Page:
Faust: A lot of my colleagues, some really smart people, say that it gives people a sense of false security and therefore they go and they infect people.

Birx: Absolutely not. If you explain it correctly and you say to them, “These tests are for that moment in time. You may be negative tomorrow or you may be positive. And so if you’re seeing your grandmother 3 days in a row, you’re gonna have to test 3 days in a row.”

I think we’ve gone through 500 or 600 antigen tests. I mean, we definitively use testing. Even my daughter’s children’s preschool tests weekly. I’m so proud of that because it makes a huge difference.

The colleges that tested weekly had less than 1% to 2% community spread. The colleges that tested only those with symptoms infected 20% to 30% of their population. It’s very clear. You have to find the pre-symptomatics and the asymptomatics.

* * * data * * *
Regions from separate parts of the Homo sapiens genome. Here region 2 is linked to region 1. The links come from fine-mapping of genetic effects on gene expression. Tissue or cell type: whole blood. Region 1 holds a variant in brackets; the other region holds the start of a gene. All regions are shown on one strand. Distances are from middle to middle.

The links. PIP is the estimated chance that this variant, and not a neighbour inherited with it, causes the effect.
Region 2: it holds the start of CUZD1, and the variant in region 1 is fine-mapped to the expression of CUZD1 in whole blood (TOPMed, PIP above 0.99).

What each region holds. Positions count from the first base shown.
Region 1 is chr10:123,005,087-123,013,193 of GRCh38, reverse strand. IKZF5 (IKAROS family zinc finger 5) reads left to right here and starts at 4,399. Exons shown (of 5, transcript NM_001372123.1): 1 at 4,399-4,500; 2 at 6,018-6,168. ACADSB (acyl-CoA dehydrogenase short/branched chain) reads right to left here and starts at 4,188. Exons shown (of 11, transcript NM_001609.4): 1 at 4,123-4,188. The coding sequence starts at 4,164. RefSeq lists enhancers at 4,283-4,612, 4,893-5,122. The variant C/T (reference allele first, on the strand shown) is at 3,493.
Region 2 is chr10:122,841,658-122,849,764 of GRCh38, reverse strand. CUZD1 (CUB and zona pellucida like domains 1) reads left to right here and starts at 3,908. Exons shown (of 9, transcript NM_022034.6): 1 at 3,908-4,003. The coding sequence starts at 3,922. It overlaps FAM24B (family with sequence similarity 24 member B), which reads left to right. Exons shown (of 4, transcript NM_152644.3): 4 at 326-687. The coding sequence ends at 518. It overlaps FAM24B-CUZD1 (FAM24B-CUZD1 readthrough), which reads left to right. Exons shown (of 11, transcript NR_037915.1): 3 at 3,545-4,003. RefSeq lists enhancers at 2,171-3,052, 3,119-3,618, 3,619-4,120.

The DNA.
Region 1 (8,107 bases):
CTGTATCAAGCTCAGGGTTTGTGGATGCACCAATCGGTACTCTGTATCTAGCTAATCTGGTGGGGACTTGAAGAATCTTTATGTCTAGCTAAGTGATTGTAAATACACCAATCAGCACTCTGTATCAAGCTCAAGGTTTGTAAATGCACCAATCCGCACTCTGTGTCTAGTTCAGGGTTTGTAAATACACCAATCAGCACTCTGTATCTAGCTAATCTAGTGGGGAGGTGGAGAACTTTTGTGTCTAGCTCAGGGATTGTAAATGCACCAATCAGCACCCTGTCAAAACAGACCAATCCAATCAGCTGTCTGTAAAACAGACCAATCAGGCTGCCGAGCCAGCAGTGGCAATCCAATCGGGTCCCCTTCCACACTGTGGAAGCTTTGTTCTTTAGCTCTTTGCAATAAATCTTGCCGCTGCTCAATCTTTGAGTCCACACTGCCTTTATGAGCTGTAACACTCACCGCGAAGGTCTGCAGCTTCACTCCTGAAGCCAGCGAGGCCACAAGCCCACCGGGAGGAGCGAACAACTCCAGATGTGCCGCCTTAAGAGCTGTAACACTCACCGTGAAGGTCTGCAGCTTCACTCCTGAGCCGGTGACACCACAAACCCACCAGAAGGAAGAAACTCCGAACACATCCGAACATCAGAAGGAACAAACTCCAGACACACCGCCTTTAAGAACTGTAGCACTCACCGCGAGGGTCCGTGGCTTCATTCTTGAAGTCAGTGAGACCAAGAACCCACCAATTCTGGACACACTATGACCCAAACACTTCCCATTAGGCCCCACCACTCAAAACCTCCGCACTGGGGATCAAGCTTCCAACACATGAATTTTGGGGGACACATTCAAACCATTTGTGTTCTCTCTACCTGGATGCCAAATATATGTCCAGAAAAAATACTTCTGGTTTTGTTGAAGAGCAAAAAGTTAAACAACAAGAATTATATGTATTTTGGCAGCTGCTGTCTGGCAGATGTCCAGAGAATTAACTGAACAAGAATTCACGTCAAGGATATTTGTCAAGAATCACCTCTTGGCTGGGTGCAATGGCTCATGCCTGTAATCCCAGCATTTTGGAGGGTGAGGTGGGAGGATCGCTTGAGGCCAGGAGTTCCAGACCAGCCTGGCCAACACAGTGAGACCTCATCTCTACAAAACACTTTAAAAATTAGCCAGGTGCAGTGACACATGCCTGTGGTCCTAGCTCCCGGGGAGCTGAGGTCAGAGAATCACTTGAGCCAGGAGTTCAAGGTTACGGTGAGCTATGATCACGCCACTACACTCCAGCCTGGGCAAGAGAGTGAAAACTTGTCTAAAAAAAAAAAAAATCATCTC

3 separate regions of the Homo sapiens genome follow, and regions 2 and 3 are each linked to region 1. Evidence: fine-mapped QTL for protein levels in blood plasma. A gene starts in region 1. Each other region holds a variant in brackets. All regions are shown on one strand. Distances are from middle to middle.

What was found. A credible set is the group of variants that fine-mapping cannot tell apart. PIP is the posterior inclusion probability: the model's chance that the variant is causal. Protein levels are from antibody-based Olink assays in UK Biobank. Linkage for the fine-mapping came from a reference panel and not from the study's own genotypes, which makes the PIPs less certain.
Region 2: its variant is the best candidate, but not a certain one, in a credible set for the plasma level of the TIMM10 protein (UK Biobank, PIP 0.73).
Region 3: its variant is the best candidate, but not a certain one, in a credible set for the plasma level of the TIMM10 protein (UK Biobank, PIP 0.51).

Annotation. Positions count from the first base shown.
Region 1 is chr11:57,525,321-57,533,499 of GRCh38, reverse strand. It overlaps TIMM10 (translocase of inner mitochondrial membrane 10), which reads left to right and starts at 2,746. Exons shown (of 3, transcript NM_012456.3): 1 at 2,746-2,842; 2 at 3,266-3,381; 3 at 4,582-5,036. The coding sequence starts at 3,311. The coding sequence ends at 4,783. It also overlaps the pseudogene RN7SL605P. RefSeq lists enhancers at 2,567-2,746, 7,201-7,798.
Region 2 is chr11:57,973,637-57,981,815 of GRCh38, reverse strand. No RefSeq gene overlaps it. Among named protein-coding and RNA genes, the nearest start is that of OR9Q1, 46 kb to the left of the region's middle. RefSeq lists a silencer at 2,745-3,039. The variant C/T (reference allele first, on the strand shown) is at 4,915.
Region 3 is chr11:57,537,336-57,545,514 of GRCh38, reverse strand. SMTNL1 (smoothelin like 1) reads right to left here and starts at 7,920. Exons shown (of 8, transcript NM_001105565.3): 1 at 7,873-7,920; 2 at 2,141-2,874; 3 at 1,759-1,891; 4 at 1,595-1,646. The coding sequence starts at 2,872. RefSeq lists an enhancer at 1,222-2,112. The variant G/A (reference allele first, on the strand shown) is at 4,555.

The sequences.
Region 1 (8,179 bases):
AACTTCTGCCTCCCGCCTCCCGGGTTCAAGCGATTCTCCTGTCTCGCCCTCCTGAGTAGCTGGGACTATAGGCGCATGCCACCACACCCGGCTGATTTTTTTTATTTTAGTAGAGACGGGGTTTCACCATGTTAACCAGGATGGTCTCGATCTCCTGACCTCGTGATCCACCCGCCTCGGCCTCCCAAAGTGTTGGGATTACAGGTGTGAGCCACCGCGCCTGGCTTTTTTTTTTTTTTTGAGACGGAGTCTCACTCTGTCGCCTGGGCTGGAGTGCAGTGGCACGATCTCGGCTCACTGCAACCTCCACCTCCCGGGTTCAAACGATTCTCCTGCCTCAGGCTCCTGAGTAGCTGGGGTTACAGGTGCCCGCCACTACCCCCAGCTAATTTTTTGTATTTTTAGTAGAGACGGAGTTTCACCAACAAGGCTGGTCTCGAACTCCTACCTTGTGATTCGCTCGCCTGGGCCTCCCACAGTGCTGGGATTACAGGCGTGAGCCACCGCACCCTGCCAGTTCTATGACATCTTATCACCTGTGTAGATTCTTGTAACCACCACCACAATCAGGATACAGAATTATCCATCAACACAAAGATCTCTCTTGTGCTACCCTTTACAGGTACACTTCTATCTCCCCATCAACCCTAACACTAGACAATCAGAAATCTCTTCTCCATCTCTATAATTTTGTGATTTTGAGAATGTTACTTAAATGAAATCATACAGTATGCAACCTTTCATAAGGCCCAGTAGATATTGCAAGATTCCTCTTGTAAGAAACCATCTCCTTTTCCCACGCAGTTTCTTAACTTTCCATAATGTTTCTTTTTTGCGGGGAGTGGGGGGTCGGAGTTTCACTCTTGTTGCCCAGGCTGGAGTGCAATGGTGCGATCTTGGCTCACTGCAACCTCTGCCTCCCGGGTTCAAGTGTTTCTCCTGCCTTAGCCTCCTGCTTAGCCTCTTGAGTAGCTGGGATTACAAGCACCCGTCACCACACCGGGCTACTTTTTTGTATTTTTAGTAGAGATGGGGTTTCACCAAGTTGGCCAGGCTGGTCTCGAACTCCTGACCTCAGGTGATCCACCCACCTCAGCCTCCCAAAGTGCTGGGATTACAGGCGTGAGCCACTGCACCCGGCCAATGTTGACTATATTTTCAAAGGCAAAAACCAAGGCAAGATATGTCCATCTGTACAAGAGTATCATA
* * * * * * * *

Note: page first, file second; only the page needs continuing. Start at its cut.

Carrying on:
Faust: Yeah. I think that’s a huge thing that people don’t understand — it’s actionable information.

I had a colleague, a friend, call me a few months ago when there was a concern that maybe they [rapid tests] don’t work for Omicron. And they said, “We had a family reunion” — and this is a really smart person — “and everyone tested before they came. And a couple of days later, everyone got sick.” And I just said, “Well, wait a second. Let’s look at the number of cases there are. The test was good on Wednesday, but by the time you had your little thing on Friday, that was old news.”

Birx: So whenever I walk into an occasion, which I’m sure is a downer, whether it’s a wedding or otherwise, I say, “There are at least two or three people infected in here. So let’s all be respectful and take care. And unless you tested the second before you walked in in the car, I can’t tell that you are negative, and that’s why I’m masking.”